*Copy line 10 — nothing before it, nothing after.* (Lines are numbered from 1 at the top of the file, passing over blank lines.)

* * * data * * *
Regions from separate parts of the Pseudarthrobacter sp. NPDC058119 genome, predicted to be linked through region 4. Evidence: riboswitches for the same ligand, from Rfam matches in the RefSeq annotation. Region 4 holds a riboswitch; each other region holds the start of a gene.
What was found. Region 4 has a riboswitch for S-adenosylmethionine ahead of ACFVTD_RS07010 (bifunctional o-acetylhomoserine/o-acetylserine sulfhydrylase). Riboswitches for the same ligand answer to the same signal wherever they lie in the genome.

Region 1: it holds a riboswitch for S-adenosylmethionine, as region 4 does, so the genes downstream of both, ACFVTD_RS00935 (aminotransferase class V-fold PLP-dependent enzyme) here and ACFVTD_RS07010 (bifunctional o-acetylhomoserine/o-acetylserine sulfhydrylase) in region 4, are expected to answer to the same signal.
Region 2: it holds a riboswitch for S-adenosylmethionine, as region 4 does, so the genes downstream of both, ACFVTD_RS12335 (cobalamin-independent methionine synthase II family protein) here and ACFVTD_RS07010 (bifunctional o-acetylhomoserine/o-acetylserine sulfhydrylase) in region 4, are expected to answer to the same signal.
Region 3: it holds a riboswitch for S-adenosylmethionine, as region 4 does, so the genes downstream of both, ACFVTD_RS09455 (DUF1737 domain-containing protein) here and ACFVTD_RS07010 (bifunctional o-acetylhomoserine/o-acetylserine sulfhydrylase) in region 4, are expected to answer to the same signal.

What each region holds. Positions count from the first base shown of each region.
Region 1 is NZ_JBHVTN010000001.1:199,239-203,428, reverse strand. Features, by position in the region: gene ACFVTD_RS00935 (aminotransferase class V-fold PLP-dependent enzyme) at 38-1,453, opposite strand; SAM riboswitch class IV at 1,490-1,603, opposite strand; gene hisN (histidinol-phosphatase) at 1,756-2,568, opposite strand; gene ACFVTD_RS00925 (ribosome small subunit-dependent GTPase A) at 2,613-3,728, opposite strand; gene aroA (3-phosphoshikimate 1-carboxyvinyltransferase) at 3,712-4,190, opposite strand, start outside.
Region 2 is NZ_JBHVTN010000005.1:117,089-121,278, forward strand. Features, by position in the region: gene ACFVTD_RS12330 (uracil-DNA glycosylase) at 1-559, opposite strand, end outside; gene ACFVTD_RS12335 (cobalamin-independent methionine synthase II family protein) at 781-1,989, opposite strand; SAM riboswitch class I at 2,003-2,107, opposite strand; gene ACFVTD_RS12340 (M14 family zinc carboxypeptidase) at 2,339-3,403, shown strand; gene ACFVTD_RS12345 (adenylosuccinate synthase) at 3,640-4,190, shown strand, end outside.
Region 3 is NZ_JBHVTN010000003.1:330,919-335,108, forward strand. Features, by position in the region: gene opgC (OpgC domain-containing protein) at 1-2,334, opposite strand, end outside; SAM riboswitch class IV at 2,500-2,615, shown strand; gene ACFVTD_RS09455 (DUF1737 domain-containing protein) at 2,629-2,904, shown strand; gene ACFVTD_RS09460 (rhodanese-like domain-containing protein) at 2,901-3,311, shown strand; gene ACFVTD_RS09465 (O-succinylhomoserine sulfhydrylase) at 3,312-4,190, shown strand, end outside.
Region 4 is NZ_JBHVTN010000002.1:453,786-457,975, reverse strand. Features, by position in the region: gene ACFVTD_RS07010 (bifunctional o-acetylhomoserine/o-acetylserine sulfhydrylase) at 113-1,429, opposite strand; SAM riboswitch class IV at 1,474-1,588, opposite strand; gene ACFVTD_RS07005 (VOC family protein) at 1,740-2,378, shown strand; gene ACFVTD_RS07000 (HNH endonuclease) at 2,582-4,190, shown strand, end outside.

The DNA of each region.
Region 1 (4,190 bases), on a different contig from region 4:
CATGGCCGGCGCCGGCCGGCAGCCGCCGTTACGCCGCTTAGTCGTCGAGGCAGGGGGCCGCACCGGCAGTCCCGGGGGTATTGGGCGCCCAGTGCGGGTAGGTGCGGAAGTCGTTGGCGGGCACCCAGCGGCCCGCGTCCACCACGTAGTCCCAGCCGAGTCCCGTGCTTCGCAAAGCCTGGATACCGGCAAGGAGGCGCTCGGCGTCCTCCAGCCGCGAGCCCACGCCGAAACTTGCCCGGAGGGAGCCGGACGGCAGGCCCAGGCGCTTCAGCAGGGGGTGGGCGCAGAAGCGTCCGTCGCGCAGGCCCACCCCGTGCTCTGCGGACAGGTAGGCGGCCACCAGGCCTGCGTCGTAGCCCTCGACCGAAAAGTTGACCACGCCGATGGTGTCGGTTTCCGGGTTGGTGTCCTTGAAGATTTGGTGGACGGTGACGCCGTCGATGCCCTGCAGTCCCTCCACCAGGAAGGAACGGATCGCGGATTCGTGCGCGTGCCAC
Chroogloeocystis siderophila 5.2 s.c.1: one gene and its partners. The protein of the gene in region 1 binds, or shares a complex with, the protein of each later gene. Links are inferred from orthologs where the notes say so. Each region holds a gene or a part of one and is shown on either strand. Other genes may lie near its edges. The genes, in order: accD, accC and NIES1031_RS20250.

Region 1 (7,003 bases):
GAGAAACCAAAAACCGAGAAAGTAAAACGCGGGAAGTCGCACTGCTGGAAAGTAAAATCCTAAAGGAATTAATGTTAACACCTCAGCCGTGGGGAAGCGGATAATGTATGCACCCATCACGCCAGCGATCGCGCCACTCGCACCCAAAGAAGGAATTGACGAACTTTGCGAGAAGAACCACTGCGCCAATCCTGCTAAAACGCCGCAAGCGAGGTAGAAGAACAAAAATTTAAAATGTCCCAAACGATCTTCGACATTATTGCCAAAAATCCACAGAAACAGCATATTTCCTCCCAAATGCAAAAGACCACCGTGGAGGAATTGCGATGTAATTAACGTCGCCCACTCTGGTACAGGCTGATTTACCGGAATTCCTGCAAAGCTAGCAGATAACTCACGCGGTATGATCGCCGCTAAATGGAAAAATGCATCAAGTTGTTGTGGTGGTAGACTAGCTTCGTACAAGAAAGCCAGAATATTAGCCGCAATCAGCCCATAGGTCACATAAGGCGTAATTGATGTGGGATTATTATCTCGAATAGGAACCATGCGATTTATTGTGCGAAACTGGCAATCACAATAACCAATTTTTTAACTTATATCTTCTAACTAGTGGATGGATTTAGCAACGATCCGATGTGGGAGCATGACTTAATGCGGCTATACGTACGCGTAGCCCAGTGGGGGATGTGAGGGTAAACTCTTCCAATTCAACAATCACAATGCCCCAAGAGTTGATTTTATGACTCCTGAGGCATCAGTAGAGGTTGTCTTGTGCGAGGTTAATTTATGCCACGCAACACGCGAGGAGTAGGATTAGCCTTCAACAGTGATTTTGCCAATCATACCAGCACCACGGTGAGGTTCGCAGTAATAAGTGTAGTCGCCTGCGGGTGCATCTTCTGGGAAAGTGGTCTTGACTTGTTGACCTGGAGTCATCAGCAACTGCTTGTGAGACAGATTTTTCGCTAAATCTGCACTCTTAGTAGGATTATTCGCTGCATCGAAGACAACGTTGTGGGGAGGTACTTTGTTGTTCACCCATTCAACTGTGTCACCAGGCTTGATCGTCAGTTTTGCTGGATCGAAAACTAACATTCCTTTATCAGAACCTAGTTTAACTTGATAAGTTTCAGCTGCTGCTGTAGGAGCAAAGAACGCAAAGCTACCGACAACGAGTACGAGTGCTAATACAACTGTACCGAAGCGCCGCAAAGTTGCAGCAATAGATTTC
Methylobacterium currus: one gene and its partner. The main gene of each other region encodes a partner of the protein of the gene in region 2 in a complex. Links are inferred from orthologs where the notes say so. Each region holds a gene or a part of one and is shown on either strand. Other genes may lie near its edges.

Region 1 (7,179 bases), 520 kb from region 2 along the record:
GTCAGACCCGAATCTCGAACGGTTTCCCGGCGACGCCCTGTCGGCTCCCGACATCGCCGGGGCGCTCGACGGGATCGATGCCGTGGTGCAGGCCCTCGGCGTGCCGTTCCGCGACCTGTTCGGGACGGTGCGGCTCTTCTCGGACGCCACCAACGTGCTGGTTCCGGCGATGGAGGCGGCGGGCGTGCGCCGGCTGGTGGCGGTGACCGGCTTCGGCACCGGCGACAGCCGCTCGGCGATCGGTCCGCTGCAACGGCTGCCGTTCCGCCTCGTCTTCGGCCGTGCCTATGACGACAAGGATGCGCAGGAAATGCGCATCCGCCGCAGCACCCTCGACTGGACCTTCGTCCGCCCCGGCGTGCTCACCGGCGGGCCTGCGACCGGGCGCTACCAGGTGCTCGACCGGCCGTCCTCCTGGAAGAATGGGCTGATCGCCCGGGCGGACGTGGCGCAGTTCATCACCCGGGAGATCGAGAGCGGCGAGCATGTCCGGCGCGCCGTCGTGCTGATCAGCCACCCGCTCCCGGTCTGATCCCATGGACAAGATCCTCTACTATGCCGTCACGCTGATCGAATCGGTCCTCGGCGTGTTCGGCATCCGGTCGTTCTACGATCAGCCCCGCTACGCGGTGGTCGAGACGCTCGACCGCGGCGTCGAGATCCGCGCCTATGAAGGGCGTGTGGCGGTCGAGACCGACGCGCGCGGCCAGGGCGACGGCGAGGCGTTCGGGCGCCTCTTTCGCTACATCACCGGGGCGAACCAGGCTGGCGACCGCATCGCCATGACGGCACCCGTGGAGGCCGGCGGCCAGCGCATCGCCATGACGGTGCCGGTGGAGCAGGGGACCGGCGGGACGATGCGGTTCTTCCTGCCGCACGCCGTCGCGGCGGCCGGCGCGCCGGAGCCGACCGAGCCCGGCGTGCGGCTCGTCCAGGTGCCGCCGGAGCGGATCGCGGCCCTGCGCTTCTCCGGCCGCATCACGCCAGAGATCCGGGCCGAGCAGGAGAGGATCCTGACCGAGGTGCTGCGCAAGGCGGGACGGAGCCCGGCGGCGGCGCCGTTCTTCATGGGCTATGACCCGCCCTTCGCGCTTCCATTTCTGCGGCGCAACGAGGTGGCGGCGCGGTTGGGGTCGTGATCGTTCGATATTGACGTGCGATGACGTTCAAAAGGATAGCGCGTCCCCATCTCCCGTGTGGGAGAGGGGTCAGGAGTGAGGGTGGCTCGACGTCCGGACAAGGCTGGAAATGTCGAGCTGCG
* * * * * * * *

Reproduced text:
Region 4 is NZ_JBHVTN010000002.1:453,786-457,975, reverse strand. Features, by position in the region: gene ACFVTD_RS07010 (bifunctional o-acetylhomoserine/o-acetylserine sulfhydrylase) at 113-1,429, opposite strand; SAM riboswitch class IV at 1,474-1,588, opposite strand; gene ACFVTD_RS07005 (VOC family protein) at 1,740-2,378, shown strand; gene ACFVTD_RS07000 (HNH endonuclease) at 2,582-4,190, shown strand, end outside.